Rachel took from Lavan the tools he used to do his magic, but for what purpose? Was it because she was afraid of the terafim, or was it to have her father stop worshiping idols? Ramban does not answer that question. According to him, the terafim in themselves were not bad. They were only a tool for telling the hours…
But Zohar, Targum Yehonasan, Pirkei D’Rebbi Eliezer and others hold that the terafim were actual avodah zora… They say that the idol was a firstborn son that had been killed and embalmed. A certain potion was placed under the tongue, and then the idol would tell the future.
Ramban, Rabbeinu Bachya and others, though, hold that Rachel was trying to frighten her father away [when Lavan sought to search her person] through the impurity (tumah) of niddah…. Rabbeinu Bachya explains in Parsha Tazria… when Rachel told her father that she was a niddah, he avoided entering her tent.
In any event, the theft of the terafim by Rachel is an unclear episode in the Torah, of whose reason we are not sure.
Rabbi Shmuel Goldin concludes, in “Unlocking the Torah Text”, Sefer Breish’t (pages 171-173):
Having successfully survived his tribulations in exile, Yaakov has become aware of his own capabilities and responsibilities.
The Torah’s message is clear. Man, when he fulfills his responsibilities here on earth, stands higher than the angels themselves. Yaakov, having survived the challenges of the house of Lavan, returns spiritually triumphant to his own home. To mark Yaakov’s accomplishments, and to greet him on the way, heavenly angels welcome him.
Angels who simply exist as an extension of a perfect G’d, are, by definition, themselves perfect. Only man, of his own free will, can aspire to and battle towards perfection. While he may not fully reach that goal, the very struggle, in Hashem’s eyes, raises him above the angels.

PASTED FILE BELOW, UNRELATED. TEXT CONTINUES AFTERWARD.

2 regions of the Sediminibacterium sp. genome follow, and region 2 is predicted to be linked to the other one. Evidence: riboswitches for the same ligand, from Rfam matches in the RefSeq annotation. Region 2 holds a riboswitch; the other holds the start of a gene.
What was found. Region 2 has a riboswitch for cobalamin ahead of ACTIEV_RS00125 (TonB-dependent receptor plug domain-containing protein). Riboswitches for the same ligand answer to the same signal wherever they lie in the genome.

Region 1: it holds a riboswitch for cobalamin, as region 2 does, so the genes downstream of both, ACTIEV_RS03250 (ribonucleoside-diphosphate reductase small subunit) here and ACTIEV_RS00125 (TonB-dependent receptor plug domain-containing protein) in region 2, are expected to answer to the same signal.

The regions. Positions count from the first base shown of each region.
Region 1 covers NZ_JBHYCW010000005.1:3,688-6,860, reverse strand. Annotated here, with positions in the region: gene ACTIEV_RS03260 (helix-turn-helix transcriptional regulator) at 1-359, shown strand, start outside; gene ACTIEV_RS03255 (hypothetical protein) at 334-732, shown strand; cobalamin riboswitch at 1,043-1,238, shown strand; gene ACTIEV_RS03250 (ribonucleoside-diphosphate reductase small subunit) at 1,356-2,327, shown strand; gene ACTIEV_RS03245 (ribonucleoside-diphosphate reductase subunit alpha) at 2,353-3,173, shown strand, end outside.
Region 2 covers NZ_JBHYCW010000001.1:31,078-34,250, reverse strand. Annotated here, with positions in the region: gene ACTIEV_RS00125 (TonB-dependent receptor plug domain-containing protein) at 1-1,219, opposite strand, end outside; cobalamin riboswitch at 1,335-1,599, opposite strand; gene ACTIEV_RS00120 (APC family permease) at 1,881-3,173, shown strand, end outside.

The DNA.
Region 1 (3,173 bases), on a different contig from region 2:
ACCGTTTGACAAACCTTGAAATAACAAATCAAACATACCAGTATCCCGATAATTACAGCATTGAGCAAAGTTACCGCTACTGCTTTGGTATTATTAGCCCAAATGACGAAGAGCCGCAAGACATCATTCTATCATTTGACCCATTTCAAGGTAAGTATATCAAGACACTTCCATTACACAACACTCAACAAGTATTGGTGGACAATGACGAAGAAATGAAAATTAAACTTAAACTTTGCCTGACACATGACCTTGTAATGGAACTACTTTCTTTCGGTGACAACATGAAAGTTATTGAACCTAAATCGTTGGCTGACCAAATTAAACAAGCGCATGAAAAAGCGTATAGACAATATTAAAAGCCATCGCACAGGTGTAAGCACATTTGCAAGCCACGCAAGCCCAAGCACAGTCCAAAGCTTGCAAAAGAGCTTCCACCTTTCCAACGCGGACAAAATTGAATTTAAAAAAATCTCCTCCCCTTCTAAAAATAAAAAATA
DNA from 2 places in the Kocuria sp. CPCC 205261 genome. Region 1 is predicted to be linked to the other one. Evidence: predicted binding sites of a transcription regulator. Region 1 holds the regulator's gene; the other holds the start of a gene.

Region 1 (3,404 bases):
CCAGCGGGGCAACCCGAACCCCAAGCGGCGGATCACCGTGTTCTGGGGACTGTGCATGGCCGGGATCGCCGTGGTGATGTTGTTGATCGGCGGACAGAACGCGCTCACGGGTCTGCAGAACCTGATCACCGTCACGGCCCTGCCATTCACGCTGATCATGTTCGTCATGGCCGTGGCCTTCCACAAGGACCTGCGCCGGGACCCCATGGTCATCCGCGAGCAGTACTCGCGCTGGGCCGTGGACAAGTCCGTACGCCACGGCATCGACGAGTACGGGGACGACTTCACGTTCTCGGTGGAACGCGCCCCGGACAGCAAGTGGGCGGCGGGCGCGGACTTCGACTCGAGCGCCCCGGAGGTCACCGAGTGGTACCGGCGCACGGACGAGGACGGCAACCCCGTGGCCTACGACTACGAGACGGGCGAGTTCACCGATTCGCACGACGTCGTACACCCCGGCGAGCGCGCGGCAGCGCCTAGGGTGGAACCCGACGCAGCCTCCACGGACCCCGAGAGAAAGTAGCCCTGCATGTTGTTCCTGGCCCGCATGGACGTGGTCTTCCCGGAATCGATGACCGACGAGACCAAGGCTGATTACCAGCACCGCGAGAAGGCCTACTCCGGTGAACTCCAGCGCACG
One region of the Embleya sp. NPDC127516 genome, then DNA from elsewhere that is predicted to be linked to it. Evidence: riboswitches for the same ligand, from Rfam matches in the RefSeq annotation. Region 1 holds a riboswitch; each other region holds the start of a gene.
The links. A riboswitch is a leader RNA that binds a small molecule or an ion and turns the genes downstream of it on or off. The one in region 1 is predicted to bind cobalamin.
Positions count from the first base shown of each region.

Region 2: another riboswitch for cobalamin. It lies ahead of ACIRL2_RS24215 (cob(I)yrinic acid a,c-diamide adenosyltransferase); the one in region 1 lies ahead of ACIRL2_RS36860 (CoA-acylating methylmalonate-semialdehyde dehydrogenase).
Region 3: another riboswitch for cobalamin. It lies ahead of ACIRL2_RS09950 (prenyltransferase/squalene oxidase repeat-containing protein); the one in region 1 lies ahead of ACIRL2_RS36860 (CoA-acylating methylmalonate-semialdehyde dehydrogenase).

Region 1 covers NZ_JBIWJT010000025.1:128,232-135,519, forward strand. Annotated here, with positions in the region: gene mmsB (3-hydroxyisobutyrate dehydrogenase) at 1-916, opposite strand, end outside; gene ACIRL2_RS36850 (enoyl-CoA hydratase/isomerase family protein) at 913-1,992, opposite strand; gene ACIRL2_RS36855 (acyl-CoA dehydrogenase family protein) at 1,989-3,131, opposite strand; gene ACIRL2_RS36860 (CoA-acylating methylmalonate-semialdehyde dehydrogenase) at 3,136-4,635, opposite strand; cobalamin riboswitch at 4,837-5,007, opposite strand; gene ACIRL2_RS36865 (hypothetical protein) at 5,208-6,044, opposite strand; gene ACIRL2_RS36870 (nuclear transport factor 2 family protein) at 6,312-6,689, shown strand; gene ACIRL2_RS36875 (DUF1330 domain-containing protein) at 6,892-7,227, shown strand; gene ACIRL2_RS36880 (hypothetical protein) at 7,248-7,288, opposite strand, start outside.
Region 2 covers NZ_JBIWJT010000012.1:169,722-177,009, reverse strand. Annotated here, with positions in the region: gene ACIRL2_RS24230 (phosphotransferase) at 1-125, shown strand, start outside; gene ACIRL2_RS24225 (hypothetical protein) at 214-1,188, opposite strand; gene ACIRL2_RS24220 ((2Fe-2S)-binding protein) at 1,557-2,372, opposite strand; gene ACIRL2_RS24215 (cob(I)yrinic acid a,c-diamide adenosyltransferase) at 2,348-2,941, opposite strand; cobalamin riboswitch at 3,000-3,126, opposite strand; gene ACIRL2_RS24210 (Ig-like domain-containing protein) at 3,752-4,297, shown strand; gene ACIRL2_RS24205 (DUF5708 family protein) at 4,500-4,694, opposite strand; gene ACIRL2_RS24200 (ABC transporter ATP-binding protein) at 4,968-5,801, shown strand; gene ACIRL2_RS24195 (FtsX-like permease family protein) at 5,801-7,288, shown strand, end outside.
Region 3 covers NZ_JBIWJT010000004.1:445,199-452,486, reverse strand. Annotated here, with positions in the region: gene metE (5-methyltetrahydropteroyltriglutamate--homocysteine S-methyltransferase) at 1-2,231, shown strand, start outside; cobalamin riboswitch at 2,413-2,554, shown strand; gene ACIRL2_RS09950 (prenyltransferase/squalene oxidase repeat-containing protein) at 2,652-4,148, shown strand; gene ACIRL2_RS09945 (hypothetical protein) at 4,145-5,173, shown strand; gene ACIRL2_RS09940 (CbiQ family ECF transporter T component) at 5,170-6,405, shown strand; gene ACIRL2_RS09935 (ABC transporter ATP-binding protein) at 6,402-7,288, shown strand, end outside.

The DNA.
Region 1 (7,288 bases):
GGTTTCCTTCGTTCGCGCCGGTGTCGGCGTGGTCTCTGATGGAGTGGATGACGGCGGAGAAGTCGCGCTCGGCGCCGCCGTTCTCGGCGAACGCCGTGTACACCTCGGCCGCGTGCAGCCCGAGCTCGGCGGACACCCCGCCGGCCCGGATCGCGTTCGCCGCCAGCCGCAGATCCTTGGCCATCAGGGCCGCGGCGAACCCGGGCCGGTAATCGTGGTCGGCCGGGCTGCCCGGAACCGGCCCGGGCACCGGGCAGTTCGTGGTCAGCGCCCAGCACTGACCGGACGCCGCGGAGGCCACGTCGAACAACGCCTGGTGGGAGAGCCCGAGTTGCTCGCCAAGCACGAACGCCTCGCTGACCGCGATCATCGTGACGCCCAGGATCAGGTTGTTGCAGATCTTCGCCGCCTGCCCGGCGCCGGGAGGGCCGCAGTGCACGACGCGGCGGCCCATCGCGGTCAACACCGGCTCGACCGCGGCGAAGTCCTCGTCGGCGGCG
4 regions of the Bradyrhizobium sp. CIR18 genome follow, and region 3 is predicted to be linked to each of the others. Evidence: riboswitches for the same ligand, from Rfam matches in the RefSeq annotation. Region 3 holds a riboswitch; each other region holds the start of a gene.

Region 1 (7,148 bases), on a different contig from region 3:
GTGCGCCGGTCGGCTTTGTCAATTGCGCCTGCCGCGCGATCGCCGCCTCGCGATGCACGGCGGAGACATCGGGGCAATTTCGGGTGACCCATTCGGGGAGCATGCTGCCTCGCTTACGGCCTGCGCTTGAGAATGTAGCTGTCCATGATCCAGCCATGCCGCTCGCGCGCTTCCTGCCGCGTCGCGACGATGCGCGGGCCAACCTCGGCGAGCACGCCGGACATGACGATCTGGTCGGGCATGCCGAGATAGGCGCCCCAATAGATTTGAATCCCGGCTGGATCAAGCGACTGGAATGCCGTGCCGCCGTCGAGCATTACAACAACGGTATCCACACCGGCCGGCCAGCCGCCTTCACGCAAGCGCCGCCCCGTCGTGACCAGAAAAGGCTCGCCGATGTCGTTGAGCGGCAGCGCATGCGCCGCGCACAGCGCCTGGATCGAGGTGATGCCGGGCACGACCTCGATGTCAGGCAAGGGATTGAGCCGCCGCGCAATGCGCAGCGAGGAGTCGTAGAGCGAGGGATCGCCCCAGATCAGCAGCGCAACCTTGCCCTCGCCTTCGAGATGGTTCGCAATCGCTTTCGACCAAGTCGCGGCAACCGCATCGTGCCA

May we, the B’nei Yisrael be zocha that our brethren — the refugee families from Gush Katif be permanently settled and be made totally whole — be totally restituted for all that was stolen from them, that the thrice expelled families of Amona be restored to their rebuilt homes and the oft-destroyed Yeshiva buildings in Homesh be rebuilt, all at total government expense; due to alt-leftist-agendized, supreme court legalized Yassamnik gunpoint. Baruch Hashem that our dear brother Jonathan Pollard is now in his second year at home in Eretz Yisrael and embarking on a new chapter in his life. May Esther Yocheved bat Yechiel Avraham have an aliyah in Shemayim and may her spirit and memory continue to lift Jonathan to at least 120 years. May the MIAs be liberated alive and returned to us in ways befitting Al Kiddush Hashem — as with the return in April, 2019, via Russia, of the remains of Zachariah Baumel, as should the remains of the two chayalim from the Gaza War of eight years ago. May we have the courage and strength to stand up and physically prevent the possibility of Chas V’Challila any future eviction of Jews from their homes and prevent Chas V’Challila the handing of Jewish land over to anyone, let alone to enemies sworn to Israel’s and Judaism’s destruction and eradication. And may we soon and finally see the total end to the Communist Chinese corona virus pandemic and all like viruses. May we fulfill Hashem’s blueprint of B’nei Yisrael as a Unique people — an Am Segula, not to be reckoned with as with “the nations” and may we be zocha to see the Moshiach, the Ge’ula Shlaima, as Dov Shurin sings; “Ki Karov Yom Hashem Al’Kol HaGoyim”, the Ultimate Redemption, bimhayrah b’yamainu — speedily, in our time”, — Achshav, Chik Chuk, Miyad, Etmol!!!
Moshe Burt, an Oleh, is a commentator on news and events in Israel and Founder and Director of The Sefer Torah Recycling Network. He lives in Ramat Beit Shemesh.